Tuesday, 13 May 2014

What am I supposed to do about "Gaming While Male"?

I'll be keeping this one short, although I'd like to start updating more regularly again. Practically all work I'm busy with should be completed by the end of the month and I'd like to get back to the more regular updates that I used to produce, pre-college games development course. I feel less involved with gender issues in the games industry and could do with being more active. I have to admit, I feel a twinge of envy when I visit Vicsor's site and see how involved he is with some cool, creative people on Twitter, like devi ever and even Tamara Smith (cowkitty), back when the whole Anita Sarkeesian art theft issue broke. Not being a fan of Twitter, I'll have to make do with updating this blog more frequently.

A couple of weeks ago, Jonathan McIntosh -- producer of Anita Sarkeesian's Feminist Frequency video series -- wrote an article for Polygon magazine titled "Playing with privilege: the invisible benefits of gaming while male". I'm not going to link to that particular article because, if you've ever seen a "male privilege checklist" article anywhere online, it's basically the same regurgitated information, only tailored to gaming. It's pointless to argue against McIntosh's points because, just like the ones seen in male privilege checklists, they're written based on assumptions and beliefs rather than evidence. I could provide every counter-argument in the world but it's clear that anyone who writes something like ...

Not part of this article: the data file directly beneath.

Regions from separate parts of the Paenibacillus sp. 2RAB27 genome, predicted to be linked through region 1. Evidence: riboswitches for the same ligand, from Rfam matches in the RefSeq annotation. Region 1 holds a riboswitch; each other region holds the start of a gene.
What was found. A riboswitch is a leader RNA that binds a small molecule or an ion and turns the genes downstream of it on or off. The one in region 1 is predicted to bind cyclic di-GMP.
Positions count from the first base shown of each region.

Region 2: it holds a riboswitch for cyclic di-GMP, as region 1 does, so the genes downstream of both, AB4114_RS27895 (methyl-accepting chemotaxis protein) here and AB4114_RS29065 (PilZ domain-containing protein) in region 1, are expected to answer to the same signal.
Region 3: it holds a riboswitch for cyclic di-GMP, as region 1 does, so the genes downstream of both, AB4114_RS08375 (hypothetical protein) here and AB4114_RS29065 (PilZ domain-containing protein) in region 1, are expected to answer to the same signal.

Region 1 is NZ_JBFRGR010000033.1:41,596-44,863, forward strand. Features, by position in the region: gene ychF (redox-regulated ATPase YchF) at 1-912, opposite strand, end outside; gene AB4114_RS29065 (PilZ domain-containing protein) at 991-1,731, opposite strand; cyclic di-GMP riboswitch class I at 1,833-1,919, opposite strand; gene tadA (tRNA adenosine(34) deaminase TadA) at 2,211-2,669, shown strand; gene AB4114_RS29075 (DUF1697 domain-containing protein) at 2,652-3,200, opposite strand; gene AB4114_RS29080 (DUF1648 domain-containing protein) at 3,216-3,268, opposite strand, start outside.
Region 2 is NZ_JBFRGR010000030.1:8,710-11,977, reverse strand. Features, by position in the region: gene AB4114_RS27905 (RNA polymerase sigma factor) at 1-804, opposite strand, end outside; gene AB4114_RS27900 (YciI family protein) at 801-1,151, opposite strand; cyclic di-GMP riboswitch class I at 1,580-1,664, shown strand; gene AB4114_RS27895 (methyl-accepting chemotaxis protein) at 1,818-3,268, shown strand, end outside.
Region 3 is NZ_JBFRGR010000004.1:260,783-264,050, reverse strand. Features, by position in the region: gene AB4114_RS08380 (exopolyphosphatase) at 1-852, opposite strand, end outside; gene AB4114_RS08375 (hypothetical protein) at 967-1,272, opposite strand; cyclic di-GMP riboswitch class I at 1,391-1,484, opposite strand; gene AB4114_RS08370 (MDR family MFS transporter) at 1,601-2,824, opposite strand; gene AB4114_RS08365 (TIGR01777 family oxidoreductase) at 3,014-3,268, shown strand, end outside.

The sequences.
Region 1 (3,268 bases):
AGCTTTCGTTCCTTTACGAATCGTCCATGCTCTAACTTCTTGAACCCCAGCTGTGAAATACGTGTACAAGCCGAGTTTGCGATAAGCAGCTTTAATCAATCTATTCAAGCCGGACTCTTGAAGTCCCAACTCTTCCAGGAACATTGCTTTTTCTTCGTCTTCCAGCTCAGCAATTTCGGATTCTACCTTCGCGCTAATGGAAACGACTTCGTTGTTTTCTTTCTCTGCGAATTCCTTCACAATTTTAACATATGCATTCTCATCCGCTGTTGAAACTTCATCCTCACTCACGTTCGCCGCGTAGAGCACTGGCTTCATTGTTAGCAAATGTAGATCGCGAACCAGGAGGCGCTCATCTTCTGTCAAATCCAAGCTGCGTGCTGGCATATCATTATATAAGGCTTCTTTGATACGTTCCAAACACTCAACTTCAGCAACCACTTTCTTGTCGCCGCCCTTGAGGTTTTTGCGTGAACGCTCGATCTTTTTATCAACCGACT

"I can be relatively sure my thoughts about video games won’t be dismissed or attacked based solely on my tone of voice, even if I speak in an aggressive, obnoxious, crude or flippant manner."
... Isn't interested in facts.

I wasn't that interested in writing about this topic at all until I came across McIntosh's article mentioned on NPR. At the top of the page is a picture of Nathan Drake from Uncharted -- which isn't mentioned in the article at all -- with the following caption:
"Nathan Drake (foreground) is the lead protagonist of the Uncharted series of games for the Sony PS3. His character is just one in a long line of games where the dominant figure is a white male action hero."
If you're anything like me, the first thought that crossed my mind was "so?" and I'm still not sure what point Steve Mullis, the writer of that article, is trying to make. Is it a criticism of all games with white men in the leading role? If so, what's wrong with white men as action heroes or being the "dominant figure"? And if someone does think there's something wrong with it, again, so what? The developer does not have any responsibility to cater to a demanding audience -- regardless of the entitled Jason Schreiers and Tomodachi Life same-sex relationship campaigners of the world -- because their personal tastes are irrelevant to the project.

That one screenshot got me thinking about how I felt about "Gaming While Male" and, right off the bat, I'll say that I loathe the term (much like I did when I first read "Interneting While Female" from Anita Sarkeesian). The reason being that it's obviously derived from the term "Driving While Black".